The New York Times | July 27 2012
LONDON — With its hilariously quirky Olympic opening ceremony, a wild jumble of the celebratory and the fanciful; the conventional and the eccentric; and the frankly off-the-wall, Britain presented itself to the world Friday night as something it has often struggled to express even to itself: a nation secure in its own post-empire identity, whatever that actually is.
The noisy, busy, witty, dizzying production somehow managed to feature a flock of sheep (plus a busy sheepdog), the Sex Pistols, Lord Voldemort, the engineer Isambard Kingdom Brunel, a suggestion that the Olympic rings were forged by British foundries during the Industrial Revolution, the seminal Partridge Family reference from “Four Weddings and a Funeral,” a group of people dressed like so many members of Sgt. Pepper’s band, some rustic hovels tended by rustic peasants, “(I Can’t Get No) Satisfaction” and, in a paean to the National Health Service, a zany bunch of dancing nurses and bouncing sick children on huge hospital beds.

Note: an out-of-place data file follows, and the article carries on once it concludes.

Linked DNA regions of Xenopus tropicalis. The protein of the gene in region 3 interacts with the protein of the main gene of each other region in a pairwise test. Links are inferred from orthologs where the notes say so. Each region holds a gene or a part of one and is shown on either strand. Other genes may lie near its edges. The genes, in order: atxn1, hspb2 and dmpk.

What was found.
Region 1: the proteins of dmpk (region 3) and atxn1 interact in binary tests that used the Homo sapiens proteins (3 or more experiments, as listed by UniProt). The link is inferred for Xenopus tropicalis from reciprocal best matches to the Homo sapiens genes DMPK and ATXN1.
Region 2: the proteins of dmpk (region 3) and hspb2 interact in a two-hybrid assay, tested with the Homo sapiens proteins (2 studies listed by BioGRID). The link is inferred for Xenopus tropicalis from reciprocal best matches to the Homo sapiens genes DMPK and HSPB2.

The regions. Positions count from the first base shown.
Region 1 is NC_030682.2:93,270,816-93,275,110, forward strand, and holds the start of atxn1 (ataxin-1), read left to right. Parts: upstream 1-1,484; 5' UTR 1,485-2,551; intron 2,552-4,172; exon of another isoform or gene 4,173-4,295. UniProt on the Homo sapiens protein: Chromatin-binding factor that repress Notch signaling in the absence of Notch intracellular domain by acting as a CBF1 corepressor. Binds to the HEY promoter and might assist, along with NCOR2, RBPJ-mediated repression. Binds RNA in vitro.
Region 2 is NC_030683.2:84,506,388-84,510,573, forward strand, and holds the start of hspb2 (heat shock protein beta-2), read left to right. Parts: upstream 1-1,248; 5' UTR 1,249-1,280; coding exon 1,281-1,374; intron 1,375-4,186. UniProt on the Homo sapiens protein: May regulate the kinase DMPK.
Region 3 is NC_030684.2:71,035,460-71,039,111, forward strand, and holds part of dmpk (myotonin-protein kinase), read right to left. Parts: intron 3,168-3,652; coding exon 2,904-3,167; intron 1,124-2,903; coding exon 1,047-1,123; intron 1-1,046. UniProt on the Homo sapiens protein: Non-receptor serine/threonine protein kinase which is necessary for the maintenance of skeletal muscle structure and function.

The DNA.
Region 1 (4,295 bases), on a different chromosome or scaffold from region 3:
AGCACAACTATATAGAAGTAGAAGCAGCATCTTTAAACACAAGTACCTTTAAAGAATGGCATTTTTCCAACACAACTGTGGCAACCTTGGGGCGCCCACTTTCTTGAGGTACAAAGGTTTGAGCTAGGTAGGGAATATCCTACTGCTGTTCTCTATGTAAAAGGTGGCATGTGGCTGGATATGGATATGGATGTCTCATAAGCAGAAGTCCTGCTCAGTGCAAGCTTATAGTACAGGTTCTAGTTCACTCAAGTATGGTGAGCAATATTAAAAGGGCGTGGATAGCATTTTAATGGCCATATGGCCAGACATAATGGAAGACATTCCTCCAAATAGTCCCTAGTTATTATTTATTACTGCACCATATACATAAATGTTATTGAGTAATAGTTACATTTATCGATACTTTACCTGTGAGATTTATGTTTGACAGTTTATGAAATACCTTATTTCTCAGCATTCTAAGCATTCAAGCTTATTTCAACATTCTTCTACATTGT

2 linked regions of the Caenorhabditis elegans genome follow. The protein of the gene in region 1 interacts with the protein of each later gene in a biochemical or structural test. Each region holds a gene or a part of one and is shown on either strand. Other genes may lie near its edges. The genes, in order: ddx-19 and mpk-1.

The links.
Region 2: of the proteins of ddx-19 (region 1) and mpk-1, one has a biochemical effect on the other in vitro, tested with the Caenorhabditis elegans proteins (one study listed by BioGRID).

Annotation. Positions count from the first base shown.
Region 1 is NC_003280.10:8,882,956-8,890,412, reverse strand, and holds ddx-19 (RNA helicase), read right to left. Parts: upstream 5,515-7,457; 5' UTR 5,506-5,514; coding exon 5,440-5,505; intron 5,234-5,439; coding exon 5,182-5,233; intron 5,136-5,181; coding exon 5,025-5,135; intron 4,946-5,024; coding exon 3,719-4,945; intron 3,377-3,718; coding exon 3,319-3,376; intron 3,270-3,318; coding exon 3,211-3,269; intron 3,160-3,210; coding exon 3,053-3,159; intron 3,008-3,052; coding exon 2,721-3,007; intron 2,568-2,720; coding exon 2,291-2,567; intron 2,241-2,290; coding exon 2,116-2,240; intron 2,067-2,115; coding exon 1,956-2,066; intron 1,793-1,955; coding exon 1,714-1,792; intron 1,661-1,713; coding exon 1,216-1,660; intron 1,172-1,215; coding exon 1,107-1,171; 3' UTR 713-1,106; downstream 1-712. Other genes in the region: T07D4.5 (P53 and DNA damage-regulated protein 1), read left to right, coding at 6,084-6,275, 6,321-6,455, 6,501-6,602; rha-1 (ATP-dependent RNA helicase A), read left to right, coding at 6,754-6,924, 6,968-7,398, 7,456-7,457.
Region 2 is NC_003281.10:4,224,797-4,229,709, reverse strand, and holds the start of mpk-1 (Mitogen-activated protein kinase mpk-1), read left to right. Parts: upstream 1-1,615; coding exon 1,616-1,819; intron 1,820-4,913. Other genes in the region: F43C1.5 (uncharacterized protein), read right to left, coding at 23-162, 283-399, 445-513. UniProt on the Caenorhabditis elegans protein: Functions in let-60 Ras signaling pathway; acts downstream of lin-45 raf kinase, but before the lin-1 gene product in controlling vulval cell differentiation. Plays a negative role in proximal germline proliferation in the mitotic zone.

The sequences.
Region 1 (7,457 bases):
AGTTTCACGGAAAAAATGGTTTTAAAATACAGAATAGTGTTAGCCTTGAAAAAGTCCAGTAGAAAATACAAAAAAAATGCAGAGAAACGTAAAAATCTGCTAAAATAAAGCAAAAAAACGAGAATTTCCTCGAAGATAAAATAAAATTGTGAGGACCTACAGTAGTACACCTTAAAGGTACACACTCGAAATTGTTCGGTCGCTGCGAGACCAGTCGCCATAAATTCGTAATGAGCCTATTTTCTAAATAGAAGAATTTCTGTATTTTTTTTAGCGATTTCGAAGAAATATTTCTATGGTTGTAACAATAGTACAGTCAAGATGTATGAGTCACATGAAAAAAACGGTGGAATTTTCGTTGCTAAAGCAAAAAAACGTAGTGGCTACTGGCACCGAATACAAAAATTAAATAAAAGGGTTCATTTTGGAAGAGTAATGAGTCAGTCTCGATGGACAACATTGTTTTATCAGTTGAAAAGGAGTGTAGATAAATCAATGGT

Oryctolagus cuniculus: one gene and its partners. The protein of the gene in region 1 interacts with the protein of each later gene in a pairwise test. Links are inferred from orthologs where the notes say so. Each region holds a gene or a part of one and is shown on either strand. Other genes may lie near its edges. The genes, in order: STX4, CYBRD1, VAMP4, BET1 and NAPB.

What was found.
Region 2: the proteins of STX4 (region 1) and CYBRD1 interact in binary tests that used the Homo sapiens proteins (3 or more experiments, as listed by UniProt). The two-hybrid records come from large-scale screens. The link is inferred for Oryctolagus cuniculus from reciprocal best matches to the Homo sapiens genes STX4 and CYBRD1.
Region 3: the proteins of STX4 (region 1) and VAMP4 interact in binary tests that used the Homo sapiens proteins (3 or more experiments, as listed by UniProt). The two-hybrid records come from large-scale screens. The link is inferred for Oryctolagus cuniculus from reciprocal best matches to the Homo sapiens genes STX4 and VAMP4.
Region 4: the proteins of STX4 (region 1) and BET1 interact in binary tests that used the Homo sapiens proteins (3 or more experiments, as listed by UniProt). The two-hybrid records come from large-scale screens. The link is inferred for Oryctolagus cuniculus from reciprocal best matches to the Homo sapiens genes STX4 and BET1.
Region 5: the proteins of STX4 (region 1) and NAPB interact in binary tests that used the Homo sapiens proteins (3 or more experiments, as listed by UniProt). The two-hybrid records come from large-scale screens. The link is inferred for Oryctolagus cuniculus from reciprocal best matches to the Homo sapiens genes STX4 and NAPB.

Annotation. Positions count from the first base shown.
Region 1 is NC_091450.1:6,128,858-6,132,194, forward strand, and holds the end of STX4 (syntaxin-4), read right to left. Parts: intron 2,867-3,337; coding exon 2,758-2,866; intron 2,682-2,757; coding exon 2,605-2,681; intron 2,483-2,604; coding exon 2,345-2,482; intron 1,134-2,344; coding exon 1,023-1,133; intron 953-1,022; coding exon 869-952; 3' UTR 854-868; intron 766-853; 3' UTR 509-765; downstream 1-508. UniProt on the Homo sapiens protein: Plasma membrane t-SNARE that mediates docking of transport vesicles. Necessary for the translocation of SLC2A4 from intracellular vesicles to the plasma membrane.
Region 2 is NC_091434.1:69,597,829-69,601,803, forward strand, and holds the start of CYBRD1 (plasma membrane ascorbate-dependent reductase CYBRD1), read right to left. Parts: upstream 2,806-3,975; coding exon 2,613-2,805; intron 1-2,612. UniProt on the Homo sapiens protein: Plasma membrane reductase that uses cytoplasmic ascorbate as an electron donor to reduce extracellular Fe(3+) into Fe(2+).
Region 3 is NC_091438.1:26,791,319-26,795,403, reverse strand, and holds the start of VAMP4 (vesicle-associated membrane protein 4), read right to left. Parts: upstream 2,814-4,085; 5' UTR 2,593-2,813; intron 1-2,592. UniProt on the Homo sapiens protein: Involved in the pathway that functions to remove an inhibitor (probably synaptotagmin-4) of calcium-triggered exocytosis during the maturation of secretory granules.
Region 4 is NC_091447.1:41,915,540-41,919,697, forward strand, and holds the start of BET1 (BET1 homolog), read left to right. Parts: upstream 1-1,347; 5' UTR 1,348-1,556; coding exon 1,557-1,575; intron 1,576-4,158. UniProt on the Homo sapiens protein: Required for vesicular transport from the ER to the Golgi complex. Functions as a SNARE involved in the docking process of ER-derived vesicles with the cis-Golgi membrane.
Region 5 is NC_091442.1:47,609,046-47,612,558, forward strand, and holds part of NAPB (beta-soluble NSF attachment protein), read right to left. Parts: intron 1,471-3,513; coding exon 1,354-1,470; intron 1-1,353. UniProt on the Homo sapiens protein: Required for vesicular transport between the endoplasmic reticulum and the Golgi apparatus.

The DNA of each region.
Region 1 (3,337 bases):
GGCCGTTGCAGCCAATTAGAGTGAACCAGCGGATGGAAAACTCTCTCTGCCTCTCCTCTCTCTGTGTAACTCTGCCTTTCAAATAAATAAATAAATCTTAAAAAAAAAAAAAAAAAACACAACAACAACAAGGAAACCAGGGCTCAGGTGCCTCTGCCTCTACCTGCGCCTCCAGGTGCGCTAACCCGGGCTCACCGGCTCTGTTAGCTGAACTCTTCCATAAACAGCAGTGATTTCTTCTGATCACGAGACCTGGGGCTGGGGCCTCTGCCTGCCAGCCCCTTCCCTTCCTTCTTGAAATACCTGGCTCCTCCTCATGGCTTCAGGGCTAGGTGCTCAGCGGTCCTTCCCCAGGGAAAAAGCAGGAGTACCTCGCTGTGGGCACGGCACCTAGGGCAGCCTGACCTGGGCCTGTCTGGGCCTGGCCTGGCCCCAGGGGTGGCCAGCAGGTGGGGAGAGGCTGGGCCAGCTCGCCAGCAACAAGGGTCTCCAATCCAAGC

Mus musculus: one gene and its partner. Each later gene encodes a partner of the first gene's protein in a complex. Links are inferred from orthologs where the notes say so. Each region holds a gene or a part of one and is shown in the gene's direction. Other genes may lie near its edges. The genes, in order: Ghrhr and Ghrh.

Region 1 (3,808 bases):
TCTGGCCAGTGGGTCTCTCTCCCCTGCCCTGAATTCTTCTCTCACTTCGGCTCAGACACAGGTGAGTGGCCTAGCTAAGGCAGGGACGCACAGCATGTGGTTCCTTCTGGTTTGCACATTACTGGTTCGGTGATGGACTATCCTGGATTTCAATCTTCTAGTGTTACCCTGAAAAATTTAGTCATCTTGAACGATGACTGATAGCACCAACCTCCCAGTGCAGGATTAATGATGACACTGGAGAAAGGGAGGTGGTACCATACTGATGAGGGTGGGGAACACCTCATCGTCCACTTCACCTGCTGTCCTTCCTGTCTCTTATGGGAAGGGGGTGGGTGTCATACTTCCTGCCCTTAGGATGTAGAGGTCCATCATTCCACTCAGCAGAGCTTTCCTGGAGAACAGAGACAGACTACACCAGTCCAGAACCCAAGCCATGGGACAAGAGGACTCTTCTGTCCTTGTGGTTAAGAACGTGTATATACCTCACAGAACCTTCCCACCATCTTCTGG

It was neither a nostalgic sweep through the past nor a bold vision of a brave new future. Rather, it was a sometimes slightly insane portrait of a country that has changed almost beyond measure since the last time it hosted the Games, in the grim postwar summer of 1948.
Continue reading @ NY Times
- Olympic Games 2012: ‘Singular vision’ as £27m worth of secrets unveiled (guardian.co.uk)
- Mary Poppins Will Fight Voldemort at the Olympics, as Organizers Struggle to Include More Random British Things in the Ceremony [London 2012] (gawker.com)
- Plenty of athlete no-shows expected for Olympic opening ceremony (12160.info)